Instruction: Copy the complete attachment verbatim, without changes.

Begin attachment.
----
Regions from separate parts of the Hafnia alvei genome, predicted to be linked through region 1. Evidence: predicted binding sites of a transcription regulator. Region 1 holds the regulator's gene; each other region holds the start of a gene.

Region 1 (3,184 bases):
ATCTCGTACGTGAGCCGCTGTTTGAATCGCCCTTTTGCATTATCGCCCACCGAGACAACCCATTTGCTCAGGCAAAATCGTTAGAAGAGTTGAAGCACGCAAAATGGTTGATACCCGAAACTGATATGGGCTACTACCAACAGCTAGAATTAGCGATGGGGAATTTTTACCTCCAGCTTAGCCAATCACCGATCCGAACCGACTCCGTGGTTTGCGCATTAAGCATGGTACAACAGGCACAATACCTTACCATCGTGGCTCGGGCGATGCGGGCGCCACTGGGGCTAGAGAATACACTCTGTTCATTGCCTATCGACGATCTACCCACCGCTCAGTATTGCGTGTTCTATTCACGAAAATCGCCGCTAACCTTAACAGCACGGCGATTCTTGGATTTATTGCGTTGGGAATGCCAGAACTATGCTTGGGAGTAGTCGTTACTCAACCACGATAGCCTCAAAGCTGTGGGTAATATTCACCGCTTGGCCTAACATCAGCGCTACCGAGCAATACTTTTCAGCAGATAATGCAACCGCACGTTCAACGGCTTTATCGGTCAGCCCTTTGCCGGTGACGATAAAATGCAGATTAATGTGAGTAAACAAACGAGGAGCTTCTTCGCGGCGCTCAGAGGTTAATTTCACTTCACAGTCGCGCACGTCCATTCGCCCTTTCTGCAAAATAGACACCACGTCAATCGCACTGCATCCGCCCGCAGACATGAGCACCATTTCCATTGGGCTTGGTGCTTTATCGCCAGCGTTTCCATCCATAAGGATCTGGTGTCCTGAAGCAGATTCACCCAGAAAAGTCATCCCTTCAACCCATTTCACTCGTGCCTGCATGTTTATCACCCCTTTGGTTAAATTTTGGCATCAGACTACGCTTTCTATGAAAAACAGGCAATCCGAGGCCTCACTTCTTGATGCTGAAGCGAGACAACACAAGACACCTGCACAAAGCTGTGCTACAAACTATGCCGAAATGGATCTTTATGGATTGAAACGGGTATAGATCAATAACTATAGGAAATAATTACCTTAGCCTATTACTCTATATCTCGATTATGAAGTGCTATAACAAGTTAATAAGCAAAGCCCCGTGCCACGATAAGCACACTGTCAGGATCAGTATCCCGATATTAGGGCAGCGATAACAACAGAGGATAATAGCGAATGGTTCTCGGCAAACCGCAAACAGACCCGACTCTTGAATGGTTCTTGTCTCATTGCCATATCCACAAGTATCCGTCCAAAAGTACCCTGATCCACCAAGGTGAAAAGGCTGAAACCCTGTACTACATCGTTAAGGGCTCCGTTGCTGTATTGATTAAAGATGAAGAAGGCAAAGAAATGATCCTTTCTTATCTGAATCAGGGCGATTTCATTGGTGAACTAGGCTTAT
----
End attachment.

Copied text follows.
Regions from separate parts of the Hafnia alvei genome, predicted to be linked through region 1. Evidence: predicted binding sites of a transcription regulator. Region 1 holds the regulator's gene; each other region holds the start of a gene.

Region 1 (3,184 bases):
ATCTCGTACGTGAGCCGCTGTTTGAATCGCCCTTTTGCATTATCGCCCACCGAGACAACCCATTTGCTCAGGCAAAATCGTTAGAAGAGTTGAAGCACGCAAAATGGTTGATACCCGAAACTGATATGGGCTACTACCAACAGCTAGAATTAGCGATGGGGAATTTTTACCTCCAGCTTAGCCAATCACCGATCCGAACCGACTCCGTGGTTTGCGCATTAAGCATGGTACAACAGGCACAATACCTTACCATCGTGGCTCGGGCGATGCGGGCGCCACTGGGGCTAGAGAATACACTCTGTTCATTGCCTATCGACGATCTACCCACCGCTCAGTATTGCGTGTTCTATTCACGAAAATCGCCGCTAACCTTAACAGCACGGCGATTCTTGGATTTATTGCGTTGGGAATGCCAGAACTATGCTTGGGAGTAGTCGTTACTCAACCACGATAGCCTCAAAGCTGTGGGTAATATTCACCGCTTGGCCTAACATCAGCGCTACCGAGCAATACTTTTCAGCAGATAATGCAACCGCACGTTCAACGGCTTTATCGGTCAGCCCTTTGCCGGTGACGATAAAATGCAGATTAATGTGAGTAAACAAACGAGGAGCTTCTTCGCGGCGCTCAGAGGTTAATTTCACTTCACAGTCGCGCACGTCCATTCGCCCTTTCTGCAAAATAGACACCACGTCAATCGCACTGCATCCGCCCGCAGACATGAGCACCATTTCCATTGGGCTTGGTGCTTTATCGCCAGCGTTTCCATCCATAAGGATCTGGTGTCCTGAAGCAGATTCACCCAGAAAAGTCATCCCTTCAACCCATTTCACTCGTGCCTGCATGTTTATCACCCCTTTGGTTAAATTTTGGCATCAGACTACGCTTTCTATGAAAAACAGGCAATCCGAGGCCTCACTTCTTGATGCTGAAGCGAGACAACACAAGACACCTGCACAAAGCTGTGCTACAAACTATGCCGAAATGGATCTTTATGGATTGAAACGGGTATAGATCAATAACTATAGGAAATAATTACCTTAGCCTATTACTCTATATCTCGATTATGAAGTGCTATAACAAGTTAATAAGCAAAGCCCCGTGCCACGATAAGCACACTGTCAGGATCAGTATCCCGATATTAGGGCAGCGATAACAACAGAGGATAATAGCGAATGGTTCTCGGCAAACCGCAAACAGACCCGACTCTTGAATGGTTCTTGTCTCATTGCCATATCCACAAGTATCCGTCCAAAAGTACCCTGATCCACCAAGGTGAAAAGGCTGAAACCCTGTACTACATCGTTAAGGGCTCCGTTGCTGTATTGATTAAAGATGAAGAAGGCAAAGAAATGATCCTTTCTTATCTGAATCAGGGCGATTTCATTGGTGAACTAGGCTTAT